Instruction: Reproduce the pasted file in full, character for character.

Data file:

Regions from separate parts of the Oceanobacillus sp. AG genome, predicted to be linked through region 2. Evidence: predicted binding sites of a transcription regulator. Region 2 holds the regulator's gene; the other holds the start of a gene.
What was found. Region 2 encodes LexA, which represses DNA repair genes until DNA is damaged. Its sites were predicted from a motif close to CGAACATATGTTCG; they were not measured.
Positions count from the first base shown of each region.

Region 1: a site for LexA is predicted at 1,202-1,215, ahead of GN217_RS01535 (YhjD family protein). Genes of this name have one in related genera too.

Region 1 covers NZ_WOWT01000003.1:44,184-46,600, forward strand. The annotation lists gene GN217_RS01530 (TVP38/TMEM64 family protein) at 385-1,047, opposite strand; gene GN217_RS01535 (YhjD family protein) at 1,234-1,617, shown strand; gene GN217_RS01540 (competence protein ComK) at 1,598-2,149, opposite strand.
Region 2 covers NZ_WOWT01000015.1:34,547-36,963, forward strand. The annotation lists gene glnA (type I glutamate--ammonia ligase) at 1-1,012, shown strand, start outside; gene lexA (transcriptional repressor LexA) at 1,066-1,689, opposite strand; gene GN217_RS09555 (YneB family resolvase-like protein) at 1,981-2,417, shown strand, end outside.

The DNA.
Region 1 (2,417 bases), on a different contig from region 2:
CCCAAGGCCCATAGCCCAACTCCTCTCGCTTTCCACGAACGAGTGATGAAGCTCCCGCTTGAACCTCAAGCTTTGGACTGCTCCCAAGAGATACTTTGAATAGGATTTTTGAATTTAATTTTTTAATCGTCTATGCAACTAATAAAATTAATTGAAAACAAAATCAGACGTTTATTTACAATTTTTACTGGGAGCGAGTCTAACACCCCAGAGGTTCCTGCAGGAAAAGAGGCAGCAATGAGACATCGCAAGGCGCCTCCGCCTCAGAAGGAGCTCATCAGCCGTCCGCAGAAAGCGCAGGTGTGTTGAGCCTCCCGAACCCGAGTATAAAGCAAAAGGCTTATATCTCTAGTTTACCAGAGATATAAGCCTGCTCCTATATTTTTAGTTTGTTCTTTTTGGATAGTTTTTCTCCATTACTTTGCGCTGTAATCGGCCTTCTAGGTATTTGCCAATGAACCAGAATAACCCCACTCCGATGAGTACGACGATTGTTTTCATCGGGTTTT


Regions from separate parts of the Oceanobacillus sp. AG genome, predicted to be linked through region 2. Evidence: predicted binding sites of a transcription regulator. Region 2 holds the regulator's gene; the other holds the start of a gene.
What was found. Region 2 encodes LexA, which represses DNA repair genes until DNA is damaged. Its sites were predicted from a motif close to CGAACATATGTTCG; they were not measured.
Positions count from the first base shown of each region.

Region 1: a site for LexA is predicted at 1,202-1,215, ahead of GN217_RS01535 (YhjD family protein). Genes of this name have one in related genera too.

Region 1 covers NZ_WOWT01000003.1:44,184-46,600, forward strand. The annotation lists gene GN217_RS01530 (TVP38/TMEM64 family protein) at 385-1,047, opposite strand; gene GN217_RS01535 (YhjD family protein) at 1,234-1,617, shown strand; gene GN217_RS01540 (competence protein ComK) at 1,598-2,149, opposite strand.
Region 2 covers NZ_WOWT01000015.1:34,547-36,963, forward strand. The annotation lists gene glnA (type I glutamate--ammonia ligase) at 1-1,012, shown strand, start outside; gene lexA (transcriptional repressor LexA) at 1,066-1,689, opposite strand; gene GN217_RS09555 (YneB family resolvase-like protein) at 1,981-2,417, shown strand, end outside.

The DNA.
Region 1 (2,417 bases), on a different contig from region 2:
CCCAAGGCCCATAGCCCAACTCCTCTCGCTTTCCACGAACGAGTGATGAAGCTCCCGCTTGAACCTCAAGCTTTGGACTGCTCCCAAGAGATACTTTGAATAGGATTTTTGAATTTAATTTTTTAATCGTCTATGCAACTAATAAAATTAATTGAAAACAAAATCAGACGTTTATTTACAATTTTTACTGGGAGCGAGTCTAACACCCCAGAGGTTCCTGCAGGAAAAGAGGCAGCAATGAGACATCGCAAGGCGCCTCCGCCTCAGAAGGAGCTCATCAGCCGTCCGCAGAAAGCGCAGGTGTGTTGAGCCTCCCGAACCCGAGTATAAAGCAAAAGGCTTATATCTCTAGTTTACCAGAGATATAAGCCTGCTCCTATATTTTTAGTTTGTTCTTTTTGGATAGTTTTTCTCCATTACTTTGCGCTGTAATCGGCCTTCTAGGTATTTGCCAATGAACCAGAATAACCCCACTCCGATGAGTACGACGATTGTTTTCATCGGGTTTT